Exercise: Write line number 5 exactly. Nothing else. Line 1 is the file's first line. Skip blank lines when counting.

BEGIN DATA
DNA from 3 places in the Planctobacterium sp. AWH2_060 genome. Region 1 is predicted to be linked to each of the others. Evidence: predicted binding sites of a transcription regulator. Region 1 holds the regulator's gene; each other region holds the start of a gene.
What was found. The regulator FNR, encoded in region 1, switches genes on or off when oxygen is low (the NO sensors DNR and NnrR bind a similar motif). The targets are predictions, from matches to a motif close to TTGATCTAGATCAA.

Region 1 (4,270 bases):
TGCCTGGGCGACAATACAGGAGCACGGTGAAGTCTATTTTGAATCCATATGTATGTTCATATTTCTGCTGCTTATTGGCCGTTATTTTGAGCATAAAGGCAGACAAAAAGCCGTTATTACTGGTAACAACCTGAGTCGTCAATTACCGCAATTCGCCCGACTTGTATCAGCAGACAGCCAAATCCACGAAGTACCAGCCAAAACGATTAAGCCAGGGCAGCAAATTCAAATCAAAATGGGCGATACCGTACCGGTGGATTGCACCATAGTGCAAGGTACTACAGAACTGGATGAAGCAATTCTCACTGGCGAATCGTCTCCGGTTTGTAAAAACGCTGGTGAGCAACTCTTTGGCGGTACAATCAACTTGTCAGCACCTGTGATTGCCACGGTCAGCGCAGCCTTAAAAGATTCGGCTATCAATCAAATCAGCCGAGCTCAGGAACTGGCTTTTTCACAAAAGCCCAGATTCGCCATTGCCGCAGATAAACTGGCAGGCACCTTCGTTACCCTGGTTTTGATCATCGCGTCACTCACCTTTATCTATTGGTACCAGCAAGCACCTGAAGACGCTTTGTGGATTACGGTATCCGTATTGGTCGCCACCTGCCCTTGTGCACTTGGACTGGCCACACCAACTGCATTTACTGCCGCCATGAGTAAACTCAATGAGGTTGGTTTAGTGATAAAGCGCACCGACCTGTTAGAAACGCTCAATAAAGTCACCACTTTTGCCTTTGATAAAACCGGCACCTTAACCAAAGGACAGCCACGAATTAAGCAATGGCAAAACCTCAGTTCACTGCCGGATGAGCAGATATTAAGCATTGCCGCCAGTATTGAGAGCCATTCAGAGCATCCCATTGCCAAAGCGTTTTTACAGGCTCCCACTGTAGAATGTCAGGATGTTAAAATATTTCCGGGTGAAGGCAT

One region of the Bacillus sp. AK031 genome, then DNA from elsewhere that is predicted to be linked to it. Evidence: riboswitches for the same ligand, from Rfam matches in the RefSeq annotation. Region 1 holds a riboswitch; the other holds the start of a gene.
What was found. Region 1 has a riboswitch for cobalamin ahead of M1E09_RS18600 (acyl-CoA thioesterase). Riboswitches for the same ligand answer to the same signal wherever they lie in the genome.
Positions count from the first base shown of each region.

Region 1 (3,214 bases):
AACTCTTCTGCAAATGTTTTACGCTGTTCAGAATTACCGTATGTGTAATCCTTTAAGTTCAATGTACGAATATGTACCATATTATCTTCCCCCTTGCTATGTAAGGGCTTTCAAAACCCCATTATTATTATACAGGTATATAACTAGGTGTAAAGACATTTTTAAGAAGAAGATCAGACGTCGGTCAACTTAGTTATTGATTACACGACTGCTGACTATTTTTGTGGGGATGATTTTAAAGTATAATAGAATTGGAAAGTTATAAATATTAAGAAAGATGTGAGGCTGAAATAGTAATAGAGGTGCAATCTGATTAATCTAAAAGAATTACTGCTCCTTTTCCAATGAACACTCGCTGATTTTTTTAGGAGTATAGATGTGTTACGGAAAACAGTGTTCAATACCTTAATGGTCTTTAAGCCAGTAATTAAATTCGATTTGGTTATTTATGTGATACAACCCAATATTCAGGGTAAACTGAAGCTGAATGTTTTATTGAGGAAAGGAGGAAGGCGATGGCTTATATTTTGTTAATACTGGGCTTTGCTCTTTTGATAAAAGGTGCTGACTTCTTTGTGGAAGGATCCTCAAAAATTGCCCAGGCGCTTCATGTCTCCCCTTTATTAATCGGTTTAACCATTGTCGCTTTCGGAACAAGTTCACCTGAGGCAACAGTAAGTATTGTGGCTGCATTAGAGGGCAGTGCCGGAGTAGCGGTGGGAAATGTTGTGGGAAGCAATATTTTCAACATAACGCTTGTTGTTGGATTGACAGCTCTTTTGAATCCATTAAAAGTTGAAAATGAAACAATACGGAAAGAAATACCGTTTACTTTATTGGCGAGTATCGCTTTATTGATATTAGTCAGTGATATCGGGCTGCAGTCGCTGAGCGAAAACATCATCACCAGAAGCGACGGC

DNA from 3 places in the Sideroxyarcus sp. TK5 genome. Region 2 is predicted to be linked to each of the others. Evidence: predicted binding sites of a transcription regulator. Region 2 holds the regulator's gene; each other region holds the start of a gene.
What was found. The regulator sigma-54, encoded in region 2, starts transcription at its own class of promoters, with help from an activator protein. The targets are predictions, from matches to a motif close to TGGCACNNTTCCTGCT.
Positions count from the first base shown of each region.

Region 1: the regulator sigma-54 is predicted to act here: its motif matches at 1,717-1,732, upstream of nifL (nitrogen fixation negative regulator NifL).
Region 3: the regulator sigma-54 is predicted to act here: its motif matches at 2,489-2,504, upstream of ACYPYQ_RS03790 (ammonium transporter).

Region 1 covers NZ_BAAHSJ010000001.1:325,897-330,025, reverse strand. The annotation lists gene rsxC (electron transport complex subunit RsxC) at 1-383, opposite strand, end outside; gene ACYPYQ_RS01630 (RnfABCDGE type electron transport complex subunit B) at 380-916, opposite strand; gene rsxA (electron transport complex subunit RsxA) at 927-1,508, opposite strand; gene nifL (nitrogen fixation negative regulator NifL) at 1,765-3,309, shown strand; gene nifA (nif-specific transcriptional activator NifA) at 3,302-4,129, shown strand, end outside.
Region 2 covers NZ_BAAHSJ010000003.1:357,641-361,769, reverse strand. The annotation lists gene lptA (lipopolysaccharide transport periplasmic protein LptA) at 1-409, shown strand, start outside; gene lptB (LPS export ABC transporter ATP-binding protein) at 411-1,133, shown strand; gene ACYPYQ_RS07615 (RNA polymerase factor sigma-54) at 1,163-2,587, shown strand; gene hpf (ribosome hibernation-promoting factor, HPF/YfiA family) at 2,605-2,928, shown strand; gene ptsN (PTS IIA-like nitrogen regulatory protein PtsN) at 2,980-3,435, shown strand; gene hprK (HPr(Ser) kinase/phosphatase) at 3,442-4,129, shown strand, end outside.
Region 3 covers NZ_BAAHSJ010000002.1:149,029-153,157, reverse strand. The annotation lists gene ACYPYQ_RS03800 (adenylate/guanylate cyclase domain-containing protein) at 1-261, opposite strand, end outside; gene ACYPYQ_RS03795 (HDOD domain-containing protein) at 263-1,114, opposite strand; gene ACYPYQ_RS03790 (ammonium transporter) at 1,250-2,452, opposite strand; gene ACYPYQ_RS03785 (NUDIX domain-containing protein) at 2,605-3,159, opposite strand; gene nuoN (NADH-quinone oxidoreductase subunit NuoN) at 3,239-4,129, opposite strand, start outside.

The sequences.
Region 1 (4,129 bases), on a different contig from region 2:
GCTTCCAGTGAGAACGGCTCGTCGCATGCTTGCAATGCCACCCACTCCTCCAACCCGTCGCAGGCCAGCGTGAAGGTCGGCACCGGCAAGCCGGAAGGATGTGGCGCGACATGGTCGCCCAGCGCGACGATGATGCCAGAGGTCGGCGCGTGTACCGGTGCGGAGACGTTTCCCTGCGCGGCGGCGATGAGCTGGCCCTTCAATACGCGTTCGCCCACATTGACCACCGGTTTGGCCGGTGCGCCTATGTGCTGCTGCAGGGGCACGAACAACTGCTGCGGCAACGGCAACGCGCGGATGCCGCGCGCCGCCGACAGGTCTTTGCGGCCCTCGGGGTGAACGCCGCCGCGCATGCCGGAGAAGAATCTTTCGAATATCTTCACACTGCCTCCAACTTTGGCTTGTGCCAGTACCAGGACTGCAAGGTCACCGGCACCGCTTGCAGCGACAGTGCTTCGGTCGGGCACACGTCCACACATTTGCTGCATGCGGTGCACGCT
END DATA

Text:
One region of the Bacillus sp. AK031 genome, then DNA from elsewhere that is predicted to be linked to it. Evidence: riboswitches for the same ligand, from Rfam matches in the RefSeq annotation. Region 1 holds a riboswitch; the other holds the start of a gene.